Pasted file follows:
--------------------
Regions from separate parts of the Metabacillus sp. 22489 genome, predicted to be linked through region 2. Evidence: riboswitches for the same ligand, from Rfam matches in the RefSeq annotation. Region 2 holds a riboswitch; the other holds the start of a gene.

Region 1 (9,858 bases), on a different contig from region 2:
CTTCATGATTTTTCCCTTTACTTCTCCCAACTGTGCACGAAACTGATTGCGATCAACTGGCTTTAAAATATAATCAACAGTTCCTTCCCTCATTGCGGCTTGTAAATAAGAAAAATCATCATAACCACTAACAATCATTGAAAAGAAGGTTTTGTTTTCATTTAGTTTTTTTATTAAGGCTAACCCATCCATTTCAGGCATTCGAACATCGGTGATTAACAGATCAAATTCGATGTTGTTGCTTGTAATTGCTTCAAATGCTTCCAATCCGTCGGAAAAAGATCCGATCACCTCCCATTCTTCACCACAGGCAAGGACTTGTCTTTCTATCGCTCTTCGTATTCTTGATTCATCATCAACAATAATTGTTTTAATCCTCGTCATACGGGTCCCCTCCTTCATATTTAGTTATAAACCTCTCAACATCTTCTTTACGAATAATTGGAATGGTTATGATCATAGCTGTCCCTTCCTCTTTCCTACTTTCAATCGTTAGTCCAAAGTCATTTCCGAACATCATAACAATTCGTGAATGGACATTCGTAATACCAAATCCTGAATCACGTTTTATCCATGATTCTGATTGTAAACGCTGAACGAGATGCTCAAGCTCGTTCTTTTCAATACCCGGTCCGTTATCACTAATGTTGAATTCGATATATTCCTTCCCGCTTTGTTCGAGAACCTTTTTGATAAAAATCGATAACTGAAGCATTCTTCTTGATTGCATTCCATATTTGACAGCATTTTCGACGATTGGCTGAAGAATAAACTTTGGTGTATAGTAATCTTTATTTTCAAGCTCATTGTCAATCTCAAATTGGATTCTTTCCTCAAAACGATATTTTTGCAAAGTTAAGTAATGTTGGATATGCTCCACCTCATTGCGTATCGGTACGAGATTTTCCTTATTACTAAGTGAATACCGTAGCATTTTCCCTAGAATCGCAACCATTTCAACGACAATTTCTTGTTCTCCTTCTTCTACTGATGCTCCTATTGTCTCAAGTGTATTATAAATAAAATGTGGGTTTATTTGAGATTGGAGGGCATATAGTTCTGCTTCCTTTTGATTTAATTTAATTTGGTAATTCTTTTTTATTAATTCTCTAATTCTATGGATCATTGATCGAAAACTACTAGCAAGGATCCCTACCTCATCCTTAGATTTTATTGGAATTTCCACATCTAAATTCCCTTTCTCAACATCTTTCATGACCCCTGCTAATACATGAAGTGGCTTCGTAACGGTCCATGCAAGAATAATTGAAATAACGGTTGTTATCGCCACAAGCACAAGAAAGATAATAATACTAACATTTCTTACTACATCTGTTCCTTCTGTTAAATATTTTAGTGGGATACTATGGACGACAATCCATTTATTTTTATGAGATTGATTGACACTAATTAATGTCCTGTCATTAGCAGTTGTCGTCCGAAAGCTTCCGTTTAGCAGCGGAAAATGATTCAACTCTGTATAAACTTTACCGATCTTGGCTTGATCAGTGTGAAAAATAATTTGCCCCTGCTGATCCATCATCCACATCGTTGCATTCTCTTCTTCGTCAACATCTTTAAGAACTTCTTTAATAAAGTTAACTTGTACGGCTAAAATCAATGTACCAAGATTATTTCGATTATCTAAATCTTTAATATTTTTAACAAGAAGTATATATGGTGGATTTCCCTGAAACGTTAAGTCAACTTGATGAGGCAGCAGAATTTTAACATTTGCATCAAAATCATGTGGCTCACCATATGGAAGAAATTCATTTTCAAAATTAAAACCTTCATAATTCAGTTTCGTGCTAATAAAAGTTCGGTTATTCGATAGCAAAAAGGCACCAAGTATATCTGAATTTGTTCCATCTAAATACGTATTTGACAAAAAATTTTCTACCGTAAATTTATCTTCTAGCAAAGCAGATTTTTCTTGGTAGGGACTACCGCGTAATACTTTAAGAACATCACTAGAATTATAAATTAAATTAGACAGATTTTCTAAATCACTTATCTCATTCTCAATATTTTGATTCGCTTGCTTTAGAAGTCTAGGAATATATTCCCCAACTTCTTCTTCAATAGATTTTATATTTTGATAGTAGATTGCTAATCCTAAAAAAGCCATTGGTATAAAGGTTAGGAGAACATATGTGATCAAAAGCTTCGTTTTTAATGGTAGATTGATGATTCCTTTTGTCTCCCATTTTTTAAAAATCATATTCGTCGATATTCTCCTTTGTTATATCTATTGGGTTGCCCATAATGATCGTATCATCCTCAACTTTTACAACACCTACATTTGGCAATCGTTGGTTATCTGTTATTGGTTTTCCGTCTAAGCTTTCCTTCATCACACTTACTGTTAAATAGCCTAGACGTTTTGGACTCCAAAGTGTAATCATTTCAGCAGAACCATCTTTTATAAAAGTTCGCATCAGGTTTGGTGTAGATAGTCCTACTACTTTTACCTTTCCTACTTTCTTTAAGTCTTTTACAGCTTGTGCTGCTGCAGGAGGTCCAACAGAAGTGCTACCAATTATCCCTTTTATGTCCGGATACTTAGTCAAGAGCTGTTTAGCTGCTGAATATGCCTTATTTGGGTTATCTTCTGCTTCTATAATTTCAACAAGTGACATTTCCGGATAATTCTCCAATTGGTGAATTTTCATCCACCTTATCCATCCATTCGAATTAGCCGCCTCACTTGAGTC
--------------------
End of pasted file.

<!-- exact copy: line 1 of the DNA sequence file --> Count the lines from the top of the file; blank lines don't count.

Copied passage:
Regions from separate parts of the Metabacillus sp. 22489 genome, predicted to be linked through region 2. Evidence: riboswitches for the same ligand, from Rfam matches in the RefSeq annotation. Region 2 holds a riboswitch; the other holds the start of a gene.